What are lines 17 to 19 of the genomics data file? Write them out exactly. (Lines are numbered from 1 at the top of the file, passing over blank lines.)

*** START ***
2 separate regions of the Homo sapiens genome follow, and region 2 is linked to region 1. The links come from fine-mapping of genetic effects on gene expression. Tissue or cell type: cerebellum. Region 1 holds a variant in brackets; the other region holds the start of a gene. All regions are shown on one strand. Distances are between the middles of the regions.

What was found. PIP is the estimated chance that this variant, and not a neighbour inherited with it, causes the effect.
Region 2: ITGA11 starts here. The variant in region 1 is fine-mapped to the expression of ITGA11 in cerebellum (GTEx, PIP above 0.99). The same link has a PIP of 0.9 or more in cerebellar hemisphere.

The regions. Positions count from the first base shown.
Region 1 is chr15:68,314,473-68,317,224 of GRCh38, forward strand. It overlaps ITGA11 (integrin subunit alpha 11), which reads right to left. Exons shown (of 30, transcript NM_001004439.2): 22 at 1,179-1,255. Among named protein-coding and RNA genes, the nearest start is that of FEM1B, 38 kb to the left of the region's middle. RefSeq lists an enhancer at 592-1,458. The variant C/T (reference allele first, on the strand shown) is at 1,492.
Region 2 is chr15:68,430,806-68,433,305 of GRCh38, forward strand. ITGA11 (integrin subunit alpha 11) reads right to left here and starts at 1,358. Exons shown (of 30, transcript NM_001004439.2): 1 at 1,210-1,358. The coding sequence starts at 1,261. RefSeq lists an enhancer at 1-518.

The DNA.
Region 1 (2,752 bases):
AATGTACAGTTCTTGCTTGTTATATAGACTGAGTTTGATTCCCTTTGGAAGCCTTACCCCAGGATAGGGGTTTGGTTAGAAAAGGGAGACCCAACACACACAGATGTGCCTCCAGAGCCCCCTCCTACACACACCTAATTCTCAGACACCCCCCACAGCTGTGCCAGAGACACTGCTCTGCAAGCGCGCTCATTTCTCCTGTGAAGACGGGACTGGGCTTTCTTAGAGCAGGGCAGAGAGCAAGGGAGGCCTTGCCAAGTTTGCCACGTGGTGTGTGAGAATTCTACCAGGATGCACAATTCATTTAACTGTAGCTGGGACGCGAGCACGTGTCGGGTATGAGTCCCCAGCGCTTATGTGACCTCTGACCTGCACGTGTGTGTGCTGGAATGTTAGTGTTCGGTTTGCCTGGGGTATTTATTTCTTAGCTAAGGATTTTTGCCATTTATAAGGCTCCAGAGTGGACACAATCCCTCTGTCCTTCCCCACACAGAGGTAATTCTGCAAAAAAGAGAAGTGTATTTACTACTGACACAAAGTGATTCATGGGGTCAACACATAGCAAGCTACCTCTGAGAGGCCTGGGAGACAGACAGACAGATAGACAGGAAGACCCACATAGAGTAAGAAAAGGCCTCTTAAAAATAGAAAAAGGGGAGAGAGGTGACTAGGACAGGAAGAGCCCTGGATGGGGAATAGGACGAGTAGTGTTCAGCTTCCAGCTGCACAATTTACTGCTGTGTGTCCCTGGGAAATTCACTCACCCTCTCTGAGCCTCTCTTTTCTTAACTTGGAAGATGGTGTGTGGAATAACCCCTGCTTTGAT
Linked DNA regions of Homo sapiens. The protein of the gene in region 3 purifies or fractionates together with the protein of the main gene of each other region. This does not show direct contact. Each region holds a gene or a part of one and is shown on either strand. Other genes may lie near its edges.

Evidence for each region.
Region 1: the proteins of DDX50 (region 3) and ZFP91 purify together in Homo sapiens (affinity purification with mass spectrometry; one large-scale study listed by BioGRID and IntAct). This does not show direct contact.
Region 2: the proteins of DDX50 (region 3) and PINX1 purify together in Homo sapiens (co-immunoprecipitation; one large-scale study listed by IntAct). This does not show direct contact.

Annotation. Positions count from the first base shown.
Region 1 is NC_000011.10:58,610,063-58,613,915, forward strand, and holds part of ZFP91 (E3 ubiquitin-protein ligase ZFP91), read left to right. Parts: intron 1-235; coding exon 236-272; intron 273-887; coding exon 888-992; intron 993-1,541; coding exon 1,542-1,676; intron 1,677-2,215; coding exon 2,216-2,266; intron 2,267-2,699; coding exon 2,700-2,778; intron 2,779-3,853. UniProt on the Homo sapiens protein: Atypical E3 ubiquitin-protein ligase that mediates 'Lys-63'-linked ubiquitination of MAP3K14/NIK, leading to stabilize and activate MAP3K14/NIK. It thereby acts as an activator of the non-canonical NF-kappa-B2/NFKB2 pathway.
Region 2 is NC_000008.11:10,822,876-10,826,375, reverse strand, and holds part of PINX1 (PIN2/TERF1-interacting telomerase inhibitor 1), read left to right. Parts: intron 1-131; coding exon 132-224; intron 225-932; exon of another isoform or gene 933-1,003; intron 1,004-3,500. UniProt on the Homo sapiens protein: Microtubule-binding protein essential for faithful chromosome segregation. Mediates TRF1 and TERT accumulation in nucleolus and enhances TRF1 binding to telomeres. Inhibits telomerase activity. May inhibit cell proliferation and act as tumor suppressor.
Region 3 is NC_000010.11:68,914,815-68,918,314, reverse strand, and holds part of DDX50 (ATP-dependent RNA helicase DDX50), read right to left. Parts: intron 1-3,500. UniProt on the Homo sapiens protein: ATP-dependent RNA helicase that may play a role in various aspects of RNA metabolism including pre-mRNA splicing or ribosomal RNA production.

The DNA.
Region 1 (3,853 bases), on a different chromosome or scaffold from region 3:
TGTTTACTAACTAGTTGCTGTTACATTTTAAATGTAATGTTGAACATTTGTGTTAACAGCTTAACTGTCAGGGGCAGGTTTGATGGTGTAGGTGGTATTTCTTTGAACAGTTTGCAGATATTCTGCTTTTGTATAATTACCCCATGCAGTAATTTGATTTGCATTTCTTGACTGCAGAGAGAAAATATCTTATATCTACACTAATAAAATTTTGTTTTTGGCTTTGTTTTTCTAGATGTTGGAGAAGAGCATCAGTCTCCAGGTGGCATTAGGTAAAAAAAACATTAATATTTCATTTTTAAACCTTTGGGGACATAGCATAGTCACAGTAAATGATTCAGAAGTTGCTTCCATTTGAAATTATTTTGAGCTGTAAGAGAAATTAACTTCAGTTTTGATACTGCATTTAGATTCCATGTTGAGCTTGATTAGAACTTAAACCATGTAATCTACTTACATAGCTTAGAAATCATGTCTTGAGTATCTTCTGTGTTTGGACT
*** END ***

Region 3 is NC_000010.11:68,914,815-68,918,314, reverse strand, and holds part of DDX50 (ATP-dependent RNA helicase DDX50), read right to left. Parts: intron 1-3,500. UniProt on the Homo sapiens protein: ATP-dependent RNA helicase that may play a role in various aspects of RNA metabolism including pre-mRNA splicing or ribosomal RNA production.

The DNA.
Region 1 (3,853 bases), on a different chromosome or scaffold from region 3: